Apple iPhone 4 Reception Problems a Lesson in Antenna Design
EUC with HCI: Why It Matters
The reason this causes a reception problem is that this thin black band (and a similar one on the other side of the device) is actually the insulator that separates two antennas, one for the UHF part of AT&T's voice band and the other the microwave 3G, WiFi and GPS signals.
When you touch this thin black band, you provide an electrical pathway between these two antennas. How much of a pathway you create depends on your personal physiology and the conductivity of your hands. Your hands can change these characteristics when they're wet, and especially if they're sweaty, since perspiration contains salt, which aids in conduction.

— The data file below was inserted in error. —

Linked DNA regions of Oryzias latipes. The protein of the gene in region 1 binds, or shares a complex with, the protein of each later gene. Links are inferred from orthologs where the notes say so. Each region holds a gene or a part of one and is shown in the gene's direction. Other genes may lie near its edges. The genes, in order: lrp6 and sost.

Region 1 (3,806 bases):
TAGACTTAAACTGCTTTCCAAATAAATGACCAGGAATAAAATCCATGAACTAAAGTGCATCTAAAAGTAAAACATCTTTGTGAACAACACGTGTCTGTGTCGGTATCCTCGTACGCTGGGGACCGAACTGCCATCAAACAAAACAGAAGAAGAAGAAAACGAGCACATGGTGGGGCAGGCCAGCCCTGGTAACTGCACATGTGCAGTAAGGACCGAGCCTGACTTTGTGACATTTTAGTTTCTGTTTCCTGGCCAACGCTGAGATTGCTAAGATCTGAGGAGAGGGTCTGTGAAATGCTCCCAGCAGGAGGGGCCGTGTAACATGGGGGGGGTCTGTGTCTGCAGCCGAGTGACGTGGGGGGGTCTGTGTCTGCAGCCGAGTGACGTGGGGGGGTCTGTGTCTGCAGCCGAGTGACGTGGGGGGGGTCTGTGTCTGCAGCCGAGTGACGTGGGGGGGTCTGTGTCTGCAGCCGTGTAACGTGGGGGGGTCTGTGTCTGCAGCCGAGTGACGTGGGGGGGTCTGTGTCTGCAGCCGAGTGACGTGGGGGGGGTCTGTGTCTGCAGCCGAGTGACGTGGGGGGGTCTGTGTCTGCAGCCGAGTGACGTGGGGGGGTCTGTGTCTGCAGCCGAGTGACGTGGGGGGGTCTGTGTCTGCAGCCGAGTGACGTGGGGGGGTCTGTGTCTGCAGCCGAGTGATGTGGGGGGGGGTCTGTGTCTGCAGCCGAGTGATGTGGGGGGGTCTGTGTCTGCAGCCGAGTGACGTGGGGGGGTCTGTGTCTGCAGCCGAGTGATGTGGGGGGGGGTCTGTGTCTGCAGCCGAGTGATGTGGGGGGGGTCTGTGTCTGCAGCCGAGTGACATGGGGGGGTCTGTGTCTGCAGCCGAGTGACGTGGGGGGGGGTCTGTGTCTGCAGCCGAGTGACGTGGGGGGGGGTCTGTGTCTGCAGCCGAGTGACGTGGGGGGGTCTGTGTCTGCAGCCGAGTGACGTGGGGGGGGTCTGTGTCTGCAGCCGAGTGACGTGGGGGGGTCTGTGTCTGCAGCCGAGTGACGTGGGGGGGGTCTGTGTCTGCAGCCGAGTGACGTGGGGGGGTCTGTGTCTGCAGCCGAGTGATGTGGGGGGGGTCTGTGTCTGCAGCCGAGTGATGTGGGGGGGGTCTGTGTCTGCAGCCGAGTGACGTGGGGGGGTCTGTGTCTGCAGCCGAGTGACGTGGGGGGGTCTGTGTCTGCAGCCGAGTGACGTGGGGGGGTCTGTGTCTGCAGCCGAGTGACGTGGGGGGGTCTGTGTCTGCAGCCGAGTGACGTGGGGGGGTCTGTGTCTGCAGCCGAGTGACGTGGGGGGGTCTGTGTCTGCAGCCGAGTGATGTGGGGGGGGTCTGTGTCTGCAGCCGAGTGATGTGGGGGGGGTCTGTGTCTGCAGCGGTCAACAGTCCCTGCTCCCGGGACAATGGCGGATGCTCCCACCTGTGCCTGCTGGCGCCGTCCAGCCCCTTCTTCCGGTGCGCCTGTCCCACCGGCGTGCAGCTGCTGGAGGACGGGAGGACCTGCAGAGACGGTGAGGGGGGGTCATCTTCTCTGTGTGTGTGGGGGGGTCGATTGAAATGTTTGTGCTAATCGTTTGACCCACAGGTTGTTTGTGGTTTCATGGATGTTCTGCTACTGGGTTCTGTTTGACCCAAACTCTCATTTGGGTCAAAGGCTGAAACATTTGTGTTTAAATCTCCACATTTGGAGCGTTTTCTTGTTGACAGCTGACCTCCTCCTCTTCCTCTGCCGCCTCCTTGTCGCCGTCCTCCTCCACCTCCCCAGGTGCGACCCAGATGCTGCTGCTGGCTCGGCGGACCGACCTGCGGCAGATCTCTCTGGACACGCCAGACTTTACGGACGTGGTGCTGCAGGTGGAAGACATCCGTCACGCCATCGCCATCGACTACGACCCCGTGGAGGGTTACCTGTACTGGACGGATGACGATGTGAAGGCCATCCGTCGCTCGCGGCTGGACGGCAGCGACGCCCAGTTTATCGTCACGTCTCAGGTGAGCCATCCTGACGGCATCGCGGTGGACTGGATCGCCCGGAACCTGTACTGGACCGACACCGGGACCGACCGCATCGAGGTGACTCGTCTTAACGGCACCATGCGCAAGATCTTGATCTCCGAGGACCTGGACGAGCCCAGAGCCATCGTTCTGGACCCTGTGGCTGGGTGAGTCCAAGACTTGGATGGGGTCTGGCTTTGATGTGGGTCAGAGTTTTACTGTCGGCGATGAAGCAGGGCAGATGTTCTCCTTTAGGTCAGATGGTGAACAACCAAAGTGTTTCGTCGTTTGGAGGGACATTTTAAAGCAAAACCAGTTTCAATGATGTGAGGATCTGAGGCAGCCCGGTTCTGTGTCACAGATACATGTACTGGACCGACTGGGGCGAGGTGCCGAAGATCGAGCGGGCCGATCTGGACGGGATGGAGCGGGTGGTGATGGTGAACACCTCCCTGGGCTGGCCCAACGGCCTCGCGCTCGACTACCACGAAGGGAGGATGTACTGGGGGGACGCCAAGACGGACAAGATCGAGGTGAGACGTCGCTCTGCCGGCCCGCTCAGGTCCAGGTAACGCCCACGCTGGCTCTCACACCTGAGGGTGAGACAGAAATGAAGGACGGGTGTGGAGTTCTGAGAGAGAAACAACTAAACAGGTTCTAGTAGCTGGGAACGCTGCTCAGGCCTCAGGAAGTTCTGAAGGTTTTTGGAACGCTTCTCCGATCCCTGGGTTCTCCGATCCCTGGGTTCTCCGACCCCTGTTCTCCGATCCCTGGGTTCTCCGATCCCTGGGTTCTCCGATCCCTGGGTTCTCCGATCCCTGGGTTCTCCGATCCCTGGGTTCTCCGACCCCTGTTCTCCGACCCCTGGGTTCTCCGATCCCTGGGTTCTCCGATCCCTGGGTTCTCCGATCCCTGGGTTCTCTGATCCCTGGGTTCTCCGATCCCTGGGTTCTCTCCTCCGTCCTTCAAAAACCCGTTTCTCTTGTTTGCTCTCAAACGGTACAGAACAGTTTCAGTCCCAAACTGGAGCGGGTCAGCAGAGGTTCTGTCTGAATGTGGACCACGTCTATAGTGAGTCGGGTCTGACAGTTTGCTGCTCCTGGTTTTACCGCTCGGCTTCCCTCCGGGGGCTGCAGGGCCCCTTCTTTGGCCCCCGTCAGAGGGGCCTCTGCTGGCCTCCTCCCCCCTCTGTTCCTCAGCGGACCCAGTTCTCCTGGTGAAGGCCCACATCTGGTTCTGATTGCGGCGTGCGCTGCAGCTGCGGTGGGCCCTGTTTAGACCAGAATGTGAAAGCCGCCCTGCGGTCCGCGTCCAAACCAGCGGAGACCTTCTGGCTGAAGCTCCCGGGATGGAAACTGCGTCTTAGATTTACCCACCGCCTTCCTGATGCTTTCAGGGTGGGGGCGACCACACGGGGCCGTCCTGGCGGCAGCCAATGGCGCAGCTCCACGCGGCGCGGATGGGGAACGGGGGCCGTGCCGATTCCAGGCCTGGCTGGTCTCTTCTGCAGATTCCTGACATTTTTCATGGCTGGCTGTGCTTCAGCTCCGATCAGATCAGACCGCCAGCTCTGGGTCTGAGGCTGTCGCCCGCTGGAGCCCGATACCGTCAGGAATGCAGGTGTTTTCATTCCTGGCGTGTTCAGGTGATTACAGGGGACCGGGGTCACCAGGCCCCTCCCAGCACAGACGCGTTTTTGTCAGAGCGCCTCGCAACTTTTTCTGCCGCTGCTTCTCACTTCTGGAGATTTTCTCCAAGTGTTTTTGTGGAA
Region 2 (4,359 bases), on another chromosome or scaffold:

Yes, it's part of the basic design of the iPhone 4's antenna that you can effect its reception in this way. That doesn't necessarily mean that it's a bad design.
In most wireless devices these days, the antenna is printed on the main circuit board, or one that's situated next to it. It looks like a copper zig-zag design, and it's usually under the keyboard or the battery. Apple's engineers took an innovative approach to creating antennas with good access to free space, appropriate physical and electrical length for the frequencies required, and a robust physical design.
From an engineering viewpoint, the iPhone 4 has a seriously good antenna design. From a usability viewpoint, not so much.
To read the original eWeek article, click here: Apple iPhone 4 Reception Problems a Lesson in Antenna Design
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